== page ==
Basically the answer to your question is no, unless you're in very specific areas doing very specific activities. US wilderness areas are much bigger, much less accessible, and much less populated and developed than the Alps. You can get information, but it typically won't be very informative about specific places at specific times.
Here in California, the available information tends to be for areas near ski resorts. This may be useful for certain very specific activities, such as taking a ski lift up a mountain, then leaving the resort and skiing or snowboarding down in a nearby area. Some people call this "sidecountry" skiing.
For hiking and mountaineering in wilderness areas, a good rule of thumb is the following simple checklist: (1) Has there been more than 6 inches (15 cm) of snow in the last 48 hours? (2) Is the slope angle, determined from a topo map, more than about 30-35 degrees (or is the area bare of old-growth trees)? If the answer to both of these questions is yes, don't go.
In general, practice avalanche avoidance, not avalanche safety; plan at home. Don't succumb to social factors, such as going somewhere because you've already committed yourself do doing it with your friends, or going somewhere because other people seem to be doing it. Don't assume it's safe to go somewhere because you've been there before and it was OK then.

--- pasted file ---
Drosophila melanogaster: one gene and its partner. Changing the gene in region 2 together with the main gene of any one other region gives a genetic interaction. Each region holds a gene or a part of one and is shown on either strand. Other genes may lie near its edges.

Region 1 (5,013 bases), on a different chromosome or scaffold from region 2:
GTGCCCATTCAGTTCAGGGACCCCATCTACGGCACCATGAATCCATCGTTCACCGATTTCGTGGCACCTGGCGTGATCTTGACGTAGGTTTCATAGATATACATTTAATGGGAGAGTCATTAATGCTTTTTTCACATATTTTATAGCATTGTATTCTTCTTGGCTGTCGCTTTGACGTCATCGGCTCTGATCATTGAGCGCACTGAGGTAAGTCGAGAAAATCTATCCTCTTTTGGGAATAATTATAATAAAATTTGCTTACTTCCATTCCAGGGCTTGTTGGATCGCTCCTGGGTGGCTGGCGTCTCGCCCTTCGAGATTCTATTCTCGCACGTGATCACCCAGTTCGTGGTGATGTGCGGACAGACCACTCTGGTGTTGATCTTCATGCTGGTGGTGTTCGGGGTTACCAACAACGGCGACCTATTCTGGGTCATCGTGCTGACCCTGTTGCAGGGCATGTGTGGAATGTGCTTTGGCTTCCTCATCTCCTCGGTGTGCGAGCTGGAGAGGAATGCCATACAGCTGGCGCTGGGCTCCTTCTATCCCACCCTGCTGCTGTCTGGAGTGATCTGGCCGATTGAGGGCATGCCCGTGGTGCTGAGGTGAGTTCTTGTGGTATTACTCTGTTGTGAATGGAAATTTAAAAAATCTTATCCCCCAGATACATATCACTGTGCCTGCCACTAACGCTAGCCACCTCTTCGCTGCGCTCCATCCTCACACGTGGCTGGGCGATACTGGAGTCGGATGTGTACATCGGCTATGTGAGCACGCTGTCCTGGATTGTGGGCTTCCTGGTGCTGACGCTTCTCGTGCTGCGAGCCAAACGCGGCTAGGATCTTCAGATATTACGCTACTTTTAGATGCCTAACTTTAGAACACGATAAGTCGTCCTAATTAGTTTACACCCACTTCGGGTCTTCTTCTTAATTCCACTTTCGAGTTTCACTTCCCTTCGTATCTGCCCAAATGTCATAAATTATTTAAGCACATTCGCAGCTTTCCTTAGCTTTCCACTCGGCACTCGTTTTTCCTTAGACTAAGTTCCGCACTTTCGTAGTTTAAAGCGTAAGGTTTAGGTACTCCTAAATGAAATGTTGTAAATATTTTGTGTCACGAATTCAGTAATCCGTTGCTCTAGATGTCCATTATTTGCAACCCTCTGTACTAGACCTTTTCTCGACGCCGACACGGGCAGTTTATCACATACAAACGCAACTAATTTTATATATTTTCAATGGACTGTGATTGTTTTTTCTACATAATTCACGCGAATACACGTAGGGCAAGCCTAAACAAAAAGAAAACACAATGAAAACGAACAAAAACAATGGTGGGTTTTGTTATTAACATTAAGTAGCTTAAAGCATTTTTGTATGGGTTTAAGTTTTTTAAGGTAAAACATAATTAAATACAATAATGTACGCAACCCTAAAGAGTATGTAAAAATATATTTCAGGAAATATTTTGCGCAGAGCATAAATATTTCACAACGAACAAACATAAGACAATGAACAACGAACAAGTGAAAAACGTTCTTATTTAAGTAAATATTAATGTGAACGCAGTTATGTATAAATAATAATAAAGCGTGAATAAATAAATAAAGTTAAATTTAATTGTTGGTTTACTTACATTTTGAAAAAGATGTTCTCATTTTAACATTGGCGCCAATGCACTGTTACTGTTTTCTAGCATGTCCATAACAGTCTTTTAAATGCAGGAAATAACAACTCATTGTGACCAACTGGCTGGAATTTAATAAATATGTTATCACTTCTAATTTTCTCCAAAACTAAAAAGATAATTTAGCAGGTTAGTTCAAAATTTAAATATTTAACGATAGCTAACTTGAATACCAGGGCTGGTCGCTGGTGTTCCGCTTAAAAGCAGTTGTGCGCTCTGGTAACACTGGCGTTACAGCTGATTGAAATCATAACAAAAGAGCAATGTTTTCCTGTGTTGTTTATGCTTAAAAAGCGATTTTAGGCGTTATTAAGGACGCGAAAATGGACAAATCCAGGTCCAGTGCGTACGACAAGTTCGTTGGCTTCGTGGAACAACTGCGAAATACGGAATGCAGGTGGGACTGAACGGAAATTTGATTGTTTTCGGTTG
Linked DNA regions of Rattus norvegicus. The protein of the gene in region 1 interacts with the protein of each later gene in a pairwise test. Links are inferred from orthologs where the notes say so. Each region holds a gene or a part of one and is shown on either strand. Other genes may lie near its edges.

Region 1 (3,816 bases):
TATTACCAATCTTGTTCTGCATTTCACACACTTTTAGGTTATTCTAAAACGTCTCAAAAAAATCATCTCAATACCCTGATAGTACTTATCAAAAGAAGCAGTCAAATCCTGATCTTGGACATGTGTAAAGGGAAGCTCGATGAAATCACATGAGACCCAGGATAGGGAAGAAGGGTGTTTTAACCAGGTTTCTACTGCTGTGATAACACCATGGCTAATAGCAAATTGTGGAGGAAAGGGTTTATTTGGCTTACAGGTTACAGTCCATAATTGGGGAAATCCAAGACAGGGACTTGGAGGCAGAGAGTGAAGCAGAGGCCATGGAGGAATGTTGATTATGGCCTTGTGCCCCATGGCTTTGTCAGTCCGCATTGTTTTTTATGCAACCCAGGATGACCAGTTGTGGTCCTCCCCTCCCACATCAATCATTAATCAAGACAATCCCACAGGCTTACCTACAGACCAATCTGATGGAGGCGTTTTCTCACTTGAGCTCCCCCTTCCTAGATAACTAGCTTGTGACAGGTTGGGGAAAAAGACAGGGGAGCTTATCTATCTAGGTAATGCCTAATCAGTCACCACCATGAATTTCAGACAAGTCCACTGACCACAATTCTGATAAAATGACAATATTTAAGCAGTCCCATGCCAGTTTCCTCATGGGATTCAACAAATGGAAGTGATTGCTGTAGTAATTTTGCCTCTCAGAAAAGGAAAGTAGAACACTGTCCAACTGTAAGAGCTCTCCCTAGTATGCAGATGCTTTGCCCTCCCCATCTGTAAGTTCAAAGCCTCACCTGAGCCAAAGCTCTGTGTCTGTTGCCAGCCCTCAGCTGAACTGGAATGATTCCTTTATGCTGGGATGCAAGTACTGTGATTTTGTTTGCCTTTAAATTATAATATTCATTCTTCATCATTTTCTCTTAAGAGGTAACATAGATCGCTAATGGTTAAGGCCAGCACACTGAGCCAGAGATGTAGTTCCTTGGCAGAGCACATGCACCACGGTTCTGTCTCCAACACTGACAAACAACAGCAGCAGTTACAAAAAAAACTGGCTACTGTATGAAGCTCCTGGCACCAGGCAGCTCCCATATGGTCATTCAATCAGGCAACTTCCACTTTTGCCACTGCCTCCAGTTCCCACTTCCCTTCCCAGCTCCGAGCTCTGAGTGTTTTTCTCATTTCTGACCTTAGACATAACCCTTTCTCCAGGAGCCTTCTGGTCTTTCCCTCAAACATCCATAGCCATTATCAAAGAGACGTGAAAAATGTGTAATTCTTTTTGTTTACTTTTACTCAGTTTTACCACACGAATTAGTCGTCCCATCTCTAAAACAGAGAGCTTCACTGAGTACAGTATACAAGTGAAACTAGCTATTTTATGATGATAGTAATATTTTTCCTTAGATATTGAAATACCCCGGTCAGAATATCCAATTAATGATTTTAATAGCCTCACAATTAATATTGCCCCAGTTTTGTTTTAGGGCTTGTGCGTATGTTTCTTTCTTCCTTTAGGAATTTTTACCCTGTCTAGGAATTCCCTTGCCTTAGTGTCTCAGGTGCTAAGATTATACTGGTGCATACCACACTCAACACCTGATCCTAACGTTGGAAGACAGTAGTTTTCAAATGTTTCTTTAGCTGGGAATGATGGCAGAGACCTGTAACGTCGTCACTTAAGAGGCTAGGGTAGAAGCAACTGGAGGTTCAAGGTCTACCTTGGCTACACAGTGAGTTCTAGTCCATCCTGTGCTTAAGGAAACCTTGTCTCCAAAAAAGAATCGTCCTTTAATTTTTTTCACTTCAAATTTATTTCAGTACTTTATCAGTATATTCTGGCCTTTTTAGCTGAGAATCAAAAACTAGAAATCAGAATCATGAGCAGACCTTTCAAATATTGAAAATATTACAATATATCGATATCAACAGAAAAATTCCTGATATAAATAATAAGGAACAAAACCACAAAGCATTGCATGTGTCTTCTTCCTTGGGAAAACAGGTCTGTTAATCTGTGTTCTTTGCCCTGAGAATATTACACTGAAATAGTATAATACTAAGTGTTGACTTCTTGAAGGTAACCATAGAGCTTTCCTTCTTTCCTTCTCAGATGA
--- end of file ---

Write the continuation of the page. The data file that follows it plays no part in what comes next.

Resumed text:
You can also take an avalanche safety course. However, the evidence seems to be that these courses are not effective in reducing people's chances of getting killed.
Some good scientific info is available in "Evidence of heuristic traps in recreational avalanche accidents," Ian McCammon, http://www.snowpit.com/articles/traps%20reprint.pdf